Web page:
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Chapter 20. Video on the Web > Basic Digital Video Concepts

20.2. Basic Digital Video Concepts

The following is a list of aspects of digital video that can be manipulated with standard video-editing software. It is important to be familiar with these terms so you can create video optimized for web delivery.

Movie Length

It's a simple principle—limiting the length of your video clip will limit its file size. Videos longer than a minute or two may create prohibitive download times. If you must serve longer videos, consider one of the streaming video solutions.

Frame Size

Obviously, the size of the frame will have an impact on the size of the file. "Full-screen" video is 640×480 pixels. The amount of data required to deliver that size image would be prohibitive for most web applications. The most common frame size for web video is 160×120 pixels. Some producers will go as small as 120×90 pixels. It is not recommended that you use a frame size larger than 320×240 with current technology. Actual size limits depend mostly on CPU power and bandwidth of your Internet link.

Frame Rate

The frame rate is measured in number of frames per second (fps). Standard TV-quality video uses a frame rate of 30 frames per second to create the effect of smooth movement. For the Web, a frame rate of 15 or even 10 fps is more appropriate, and is still capable of producing fairly smooth video playback. For "talking head" and other low-motion subjects, even lower frame rates may be useful. Commercial Internet broadcasts are routinely done at 0.5, 0.25, or even 0.05 frames per second.


Many video-editing applications allow you to set the overall quality of the video image. The degree to which the compression algorithms crunch and discard data is determined by the target quality setting. A setting of Low or Medium results in fairly high compression, and is appropriate for Web delivery. Frame rate and quality are often traded off, depending on the application, to reduce bandwidth requirements.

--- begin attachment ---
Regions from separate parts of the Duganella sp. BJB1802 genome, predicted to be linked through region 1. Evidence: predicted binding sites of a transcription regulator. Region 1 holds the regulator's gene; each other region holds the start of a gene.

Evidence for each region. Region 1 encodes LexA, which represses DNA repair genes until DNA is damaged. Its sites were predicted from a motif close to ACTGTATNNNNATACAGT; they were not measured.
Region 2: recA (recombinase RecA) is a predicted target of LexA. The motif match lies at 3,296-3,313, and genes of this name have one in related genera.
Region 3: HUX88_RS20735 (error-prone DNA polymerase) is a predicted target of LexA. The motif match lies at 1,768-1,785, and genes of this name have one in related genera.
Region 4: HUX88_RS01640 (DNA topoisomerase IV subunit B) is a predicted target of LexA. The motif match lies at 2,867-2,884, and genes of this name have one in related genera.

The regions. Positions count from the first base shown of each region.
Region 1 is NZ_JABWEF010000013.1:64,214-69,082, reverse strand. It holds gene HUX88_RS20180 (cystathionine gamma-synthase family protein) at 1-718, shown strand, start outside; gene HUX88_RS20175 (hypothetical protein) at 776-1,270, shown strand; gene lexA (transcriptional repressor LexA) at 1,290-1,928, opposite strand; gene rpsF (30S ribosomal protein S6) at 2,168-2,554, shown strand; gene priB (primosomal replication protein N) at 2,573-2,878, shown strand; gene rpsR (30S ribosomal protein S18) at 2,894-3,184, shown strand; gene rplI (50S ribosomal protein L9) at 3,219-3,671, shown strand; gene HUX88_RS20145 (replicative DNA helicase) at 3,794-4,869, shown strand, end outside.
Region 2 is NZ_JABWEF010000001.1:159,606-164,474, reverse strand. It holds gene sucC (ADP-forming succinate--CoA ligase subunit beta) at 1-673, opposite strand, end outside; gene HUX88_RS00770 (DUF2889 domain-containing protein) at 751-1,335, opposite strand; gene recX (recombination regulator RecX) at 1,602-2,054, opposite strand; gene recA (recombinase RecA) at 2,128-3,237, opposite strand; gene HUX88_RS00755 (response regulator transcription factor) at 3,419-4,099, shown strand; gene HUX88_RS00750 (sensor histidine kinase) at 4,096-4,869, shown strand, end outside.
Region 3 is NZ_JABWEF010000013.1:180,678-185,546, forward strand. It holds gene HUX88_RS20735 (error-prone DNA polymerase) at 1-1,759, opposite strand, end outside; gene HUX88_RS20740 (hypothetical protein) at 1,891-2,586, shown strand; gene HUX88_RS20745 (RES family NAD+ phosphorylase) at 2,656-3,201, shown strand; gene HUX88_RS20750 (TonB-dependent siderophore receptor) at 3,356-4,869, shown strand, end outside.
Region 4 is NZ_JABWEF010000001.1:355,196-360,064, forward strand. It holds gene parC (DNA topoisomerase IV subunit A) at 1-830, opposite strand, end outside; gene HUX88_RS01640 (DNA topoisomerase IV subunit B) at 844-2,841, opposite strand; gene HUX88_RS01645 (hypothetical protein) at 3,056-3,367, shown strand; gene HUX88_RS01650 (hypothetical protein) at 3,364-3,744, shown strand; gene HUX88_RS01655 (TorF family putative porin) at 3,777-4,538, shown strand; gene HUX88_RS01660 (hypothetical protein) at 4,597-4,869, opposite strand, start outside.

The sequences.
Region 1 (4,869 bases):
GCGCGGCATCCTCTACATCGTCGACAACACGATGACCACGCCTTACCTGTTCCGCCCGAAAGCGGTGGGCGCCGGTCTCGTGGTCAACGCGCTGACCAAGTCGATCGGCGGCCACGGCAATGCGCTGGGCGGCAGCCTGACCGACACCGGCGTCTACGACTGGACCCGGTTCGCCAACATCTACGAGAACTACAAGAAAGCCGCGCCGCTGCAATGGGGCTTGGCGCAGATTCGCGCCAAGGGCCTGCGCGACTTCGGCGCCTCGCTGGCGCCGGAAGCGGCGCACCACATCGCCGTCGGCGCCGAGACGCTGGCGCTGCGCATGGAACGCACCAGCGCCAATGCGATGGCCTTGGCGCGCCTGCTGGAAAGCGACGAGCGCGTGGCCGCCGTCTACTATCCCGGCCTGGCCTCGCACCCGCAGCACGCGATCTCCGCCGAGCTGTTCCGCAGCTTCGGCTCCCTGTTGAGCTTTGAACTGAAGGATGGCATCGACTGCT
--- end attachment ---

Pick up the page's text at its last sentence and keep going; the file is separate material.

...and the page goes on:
Color Bit Depth

The size of the video is affected by the number of pixel colors in each frame. Reducing the number of colors from 24- to 8-bit color will drastically reduce the file size of your video, just as it does for still images. Of course, you will also sacrifice image quality.

Data Rate

This is the rate at which data must be transferred in order for the video to play smoothly without interruption. The data rate (also called "bit rate") for a movie is measured in kilobytes per second (K/sec or kbps). It can be calculated by dividing the size of the file (in K) by the length of the movie (in seconds). So, for example, a highly compressed movie that is 1900K (1.9 MB) and 40 seconds long has a data rate of 47.5K/sec.

For streaming media in particular, a file's data rate is more important than its total size. This is due to the fact that the total bandwidth available for delivery may be severely limited, particularly over a dial-up connection. For example, even an ISDN line at 128kbps offers a capacity to deliver only 16K of data per second.



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